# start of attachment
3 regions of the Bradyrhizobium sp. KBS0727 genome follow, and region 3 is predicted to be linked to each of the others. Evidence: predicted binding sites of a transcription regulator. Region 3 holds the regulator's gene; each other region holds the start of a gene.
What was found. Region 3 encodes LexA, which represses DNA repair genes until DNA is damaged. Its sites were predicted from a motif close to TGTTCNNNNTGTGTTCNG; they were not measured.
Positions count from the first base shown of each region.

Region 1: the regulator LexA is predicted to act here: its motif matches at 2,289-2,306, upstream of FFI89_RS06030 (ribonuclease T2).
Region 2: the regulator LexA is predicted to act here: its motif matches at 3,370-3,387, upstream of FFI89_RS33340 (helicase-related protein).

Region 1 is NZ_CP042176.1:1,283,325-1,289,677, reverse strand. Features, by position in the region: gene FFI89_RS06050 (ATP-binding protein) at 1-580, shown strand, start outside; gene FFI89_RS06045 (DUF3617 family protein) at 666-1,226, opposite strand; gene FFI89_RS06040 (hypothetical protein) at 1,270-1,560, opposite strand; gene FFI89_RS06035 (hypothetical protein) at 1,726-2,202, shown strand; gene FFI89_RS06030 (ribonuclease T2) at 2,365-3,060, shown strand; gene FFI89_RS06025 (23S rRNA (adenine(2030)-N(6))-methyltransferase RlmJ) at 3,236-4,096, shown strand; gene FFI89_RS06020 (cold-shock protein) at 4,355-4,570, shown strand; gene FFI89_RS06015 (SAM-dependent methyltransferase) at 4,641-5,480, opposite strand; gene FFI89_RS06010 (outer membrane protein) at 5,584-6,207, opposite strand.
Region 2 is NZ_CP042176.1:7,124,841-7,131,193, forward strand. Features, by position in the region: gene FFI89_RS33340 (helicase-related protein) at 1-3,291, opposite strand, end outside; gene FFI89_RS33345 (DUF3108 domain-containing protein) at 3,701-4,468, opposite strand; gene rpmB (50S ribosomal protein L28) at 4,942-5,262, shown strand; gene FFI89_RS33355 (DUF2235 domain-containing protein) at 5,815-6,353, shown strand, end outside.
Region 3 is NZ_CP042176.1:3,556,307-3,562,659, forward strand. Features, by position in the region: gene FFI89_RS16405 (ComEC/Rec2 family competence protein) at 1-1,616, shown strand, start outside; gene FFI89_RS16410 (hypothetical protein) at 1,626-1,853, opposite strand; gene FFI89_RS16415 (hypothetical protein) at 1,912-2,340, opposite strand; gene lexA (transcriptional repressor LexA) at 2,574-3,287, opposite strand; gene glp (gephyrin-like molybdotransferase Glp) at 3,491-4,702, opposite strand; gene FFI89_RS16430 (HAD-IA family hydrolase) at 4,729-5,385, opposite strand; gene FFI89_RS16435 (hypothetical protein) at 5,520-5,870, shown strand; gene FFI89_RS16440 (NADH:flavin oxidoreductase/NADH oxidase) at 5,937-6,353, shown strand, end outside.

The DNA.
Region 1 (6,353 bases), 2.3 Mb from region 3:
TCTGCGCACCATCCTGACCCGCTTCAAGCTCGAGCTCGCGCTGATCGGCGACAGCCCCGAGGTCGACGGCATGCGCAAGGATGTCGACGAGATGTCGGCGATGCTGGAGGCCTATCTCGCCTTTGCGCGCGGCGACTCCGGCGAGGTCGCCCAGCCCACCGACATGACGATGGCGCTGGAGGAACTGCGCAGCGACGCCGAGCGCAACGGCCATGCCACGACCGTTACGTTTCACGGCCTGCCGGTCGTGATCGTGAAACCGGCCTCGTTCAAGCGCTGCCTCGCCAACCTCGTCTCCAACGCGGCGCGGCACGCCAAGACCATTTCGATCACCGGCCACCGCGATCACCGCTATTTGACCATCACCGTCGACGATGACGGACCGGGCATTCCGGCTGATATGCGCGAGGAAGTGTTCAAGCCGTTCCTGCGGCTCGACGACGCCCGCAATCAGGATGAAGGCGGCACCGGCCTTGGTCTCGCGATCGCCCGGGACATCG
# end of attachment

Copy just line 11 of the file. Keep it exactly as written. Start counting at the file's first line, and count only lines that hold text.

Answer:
TCTGCGCACCATCCTGACCCGCTTCAAGCTCGAGCTCGCGCTGATCGGCGACAGCCCCGAGGTCGACGGCATGCGCAAGGATGTCGACGAGATGTCGGCGATGCTGGAGGCCTATCTCGCCTTTGCGCGCGGCGACTCCGGCGAGGTCGCCCAGCCCACCGACATGACGATGGCGCTGGAGGAACTGCGCAGCGACGCCGAGCGCAACGGCCATGCCACGACCGTTACGTTTCACGGCCTGCCGGTCGTGATCGTGAAACCGGCCTCGTTCAAGCGCTGCCTCGCCAACCTCGTCTCCAACGCGGCGCGGCACGCCAAGACCATTTCGATCACCGGCCACCGCGATCACCGCTATTTGACCATCACCGTCGACGATGACGGACCGGGCATTCCGGCTGATATGCGCGAGGAAGTGTTCAAGCCGTTCCTGCGGCTCGACGACGCCCGCAATCAGGATGAAGGCGGCACCGGCCTTGGTCTCGCGATCGCCCGGGACATCG